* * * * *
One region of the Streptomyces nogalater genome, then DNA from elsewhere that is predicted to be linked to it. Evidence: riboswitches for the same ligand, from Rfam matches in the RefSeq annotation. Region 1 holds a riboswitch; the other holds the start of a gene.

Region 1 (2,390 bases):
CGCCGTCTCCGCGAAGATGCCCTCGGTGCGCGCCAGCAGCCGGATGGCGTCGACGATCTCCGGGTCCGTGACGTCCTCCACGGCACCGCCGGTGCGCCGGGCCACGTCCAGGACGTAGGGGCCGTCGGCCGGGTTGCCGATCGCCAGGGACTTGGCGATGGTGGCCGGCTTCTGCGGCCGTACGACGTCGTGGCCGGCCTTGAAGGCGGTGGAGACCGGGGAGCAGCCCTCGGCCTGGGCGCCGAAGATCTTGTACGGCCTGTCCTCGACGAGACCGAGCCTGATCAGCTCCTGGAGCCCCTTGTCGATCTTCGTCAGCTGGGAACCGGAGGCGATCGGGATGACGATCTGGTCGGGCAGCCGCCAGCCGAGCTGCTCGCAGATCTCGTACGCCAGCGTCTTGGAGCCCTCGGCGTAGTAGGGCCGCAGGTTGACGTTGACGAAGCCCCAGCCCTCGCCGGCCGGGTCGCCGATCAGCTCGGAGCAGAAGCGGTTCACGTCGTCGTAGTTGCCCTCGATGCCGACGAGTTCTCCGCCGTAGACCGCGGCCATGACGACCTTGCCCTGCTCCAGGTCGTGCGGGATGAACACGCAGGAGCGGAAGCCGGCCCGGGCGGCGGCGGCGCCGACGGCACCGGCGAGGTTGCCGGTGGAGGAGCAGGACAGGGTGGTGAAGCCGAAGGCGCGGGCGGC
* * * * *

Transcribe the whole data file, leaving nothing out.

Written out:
One region of the Streptomyces nogalater genome, then DNA from elsewhere that is predicted to be linked to it. Evidence: riboswitches for the same ligand, from Rfam matches in the RefSeq annotation. Region 1 holds a riboswitch; the other holds the start of a gene.

Region 1 (2,390 bases):
CGCCGTCTCCGCGAAGATGCCCTCGGTGCGCGCCAGCAGCCGGATGGCGTCGACGATCTCCGGGTCCGTGACGTCCTCCACGGCACCGCCGGTGCGCCGGGCCACGTCCAGGACGTAGGGGCCGTCGGCCGGGTTGCCGATCGCCAGGGACTTGGCGATGGTGGCCGGCTTCTGCGGCCGTACGACGTCGTGGCCGGCCTTGAAGGCGGTGGAGACCGGGGAGCAGCCCTCGGCCTGGGCGCCGAAGATCTTGTACGGCCTGTCCTCGACGAGACCGAGCCTGATCAGCTCCTGGAGCCCCTTGTCGATCTTCGTCAGCTGGGAACCGGAGGCGATCGGGATGACGATCTGGTCGGGCAGCCGCCAGCCGAGCTGCTCGCAGATCTCGTACGCCAGCGTCTTGGAGCCCTCGGCGTAGTAGGGCCGCAGGTTGACGTTGACGAAGCCCCAGCCCTCGCCGGCCGGGTCGCCGATCAGCTCGGAGCAGAAGCGGTTCACGTCGTCGTAGTTGCCCTCGATGCCGACGAGTTCTCCGCCGTAGACCGCGGCCATGACGACCTTGCCCTGCTCCAGGTCGTGCGGGATGAACACGCAGGAGCGGAAGCCGGCCCGGGCGGCGGCGGCGCCGACGGCACCGGCGAGGTTGCCGGTGGAGGAGCAGGACAGGGTGGTGAAGCCGAAGGCGCGGGCGGC